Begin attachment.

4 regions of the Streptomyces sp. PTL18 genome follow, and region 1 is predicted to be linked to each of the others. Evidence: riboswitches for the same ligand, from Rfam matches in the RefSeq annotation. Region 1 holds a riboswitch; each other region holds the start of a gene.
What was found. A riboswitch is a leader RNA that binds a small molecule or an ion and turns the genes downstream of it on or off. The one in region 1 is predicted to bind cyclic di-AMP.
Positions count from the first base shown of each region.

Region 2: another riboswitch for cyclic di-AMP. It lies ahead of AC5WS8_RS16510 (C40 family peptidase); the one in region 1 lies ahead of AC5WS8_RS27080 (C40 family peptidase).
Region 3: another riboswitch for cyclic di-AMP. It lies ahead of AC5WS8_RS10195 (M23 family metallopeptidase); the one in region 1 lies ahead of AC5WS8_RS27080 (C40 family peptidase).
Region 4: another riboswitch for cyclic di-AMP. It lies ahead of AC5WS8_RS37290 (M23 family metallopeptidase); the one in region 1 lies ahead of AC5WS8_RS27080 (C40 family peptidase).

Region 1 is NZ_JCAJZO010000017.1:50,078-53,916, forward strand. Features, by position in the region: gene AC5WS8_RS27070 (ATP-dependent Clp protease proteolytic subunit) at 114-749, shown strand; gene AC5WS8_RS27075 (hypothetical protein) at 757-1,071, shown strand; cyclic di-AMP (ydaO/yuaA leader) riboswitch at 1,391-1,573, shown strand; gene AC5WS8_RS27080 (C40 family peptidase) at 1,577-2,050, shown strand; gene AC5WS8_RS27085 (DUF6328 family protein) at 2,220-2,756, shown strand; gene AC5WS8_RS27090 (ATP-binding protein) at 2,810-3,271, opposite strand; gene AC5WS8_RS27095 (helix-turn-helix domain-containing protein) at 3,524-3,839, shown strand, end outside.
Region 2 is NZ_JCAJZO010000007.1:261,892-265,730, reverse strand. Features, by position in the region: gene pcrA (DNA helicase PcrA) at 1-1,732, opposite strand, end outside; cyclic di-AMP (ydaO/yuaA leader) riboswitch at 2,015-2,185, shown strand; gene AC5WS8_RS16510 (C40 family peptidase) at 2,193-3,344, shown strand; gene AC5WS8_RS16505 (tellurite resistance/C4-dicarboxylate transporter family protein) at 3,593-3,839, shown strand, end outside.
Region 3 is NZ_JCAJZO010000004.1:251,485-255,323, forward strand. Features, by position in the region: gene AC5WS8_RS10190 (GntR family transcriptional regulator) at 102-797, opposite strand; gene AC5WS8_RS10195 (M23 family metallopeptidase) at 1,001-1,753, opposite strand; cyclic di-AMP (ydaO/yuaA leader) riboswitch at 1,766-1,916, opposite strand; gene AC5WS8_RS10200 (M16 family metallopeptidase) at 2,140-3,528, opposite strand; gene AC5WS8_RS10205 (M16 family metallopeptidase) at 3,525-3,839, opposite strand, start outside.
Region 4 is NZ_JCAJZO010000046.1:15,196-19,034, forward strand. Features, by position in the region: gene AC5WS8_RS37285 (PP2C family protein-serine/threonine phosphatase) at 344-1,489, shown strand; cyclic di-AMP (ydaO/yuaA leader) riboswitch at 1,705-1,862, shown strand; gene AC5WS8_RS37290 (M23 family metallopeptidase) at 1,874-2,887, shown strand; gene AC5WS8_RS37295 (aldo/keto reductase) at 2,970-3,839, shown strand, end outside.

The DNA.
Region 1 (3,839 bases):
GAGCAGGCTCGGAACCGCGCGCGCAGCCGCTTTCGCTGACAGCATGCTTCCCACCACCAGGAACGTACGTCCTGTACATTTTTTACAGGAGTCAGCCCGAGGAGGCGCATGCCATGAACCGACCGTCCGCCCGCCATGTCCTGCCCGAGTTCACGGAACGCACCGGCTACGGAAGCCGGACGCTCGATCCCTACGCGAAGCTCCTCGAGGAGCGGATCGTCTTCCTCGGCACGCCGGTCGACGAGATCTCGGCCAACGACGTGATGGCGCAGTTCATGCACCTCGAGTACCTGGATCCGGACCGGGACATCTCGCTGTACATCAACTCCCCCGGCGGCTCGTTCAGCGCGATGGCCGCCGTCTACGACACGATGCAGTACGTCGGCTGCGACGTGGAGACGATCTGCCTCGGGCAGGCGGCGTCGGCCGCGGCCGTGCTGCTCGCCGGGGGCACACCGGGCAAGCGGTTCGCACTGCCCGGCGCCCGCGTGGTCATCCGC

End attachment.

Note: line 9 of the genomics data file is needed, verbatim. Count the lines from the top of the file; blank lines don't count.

Region 3 is NZ_JCAJZO010000004.1:251,485-255,323, forward strand. Features, by position in the region: gene AC5WS8_RS10190 (GntR family transcriptional regulator) at 102-797, opposite strand; gene AC5WS8_RS10195 (M23 family metallopeptidase) at 1,001-1,753, opposite strand; cyclic di-AMP (ydaO/yuaA leader) riboswitch at 1,766-1,916, opposite strand; gene AC5WS8_RS10200 (M16 family metallopeptidase) at 2,140-3,528, opposite strand; gene AC5WS8_RS10205 (M16 family metallopeptidase) at 3,525-3,839, opposite strand, start outside.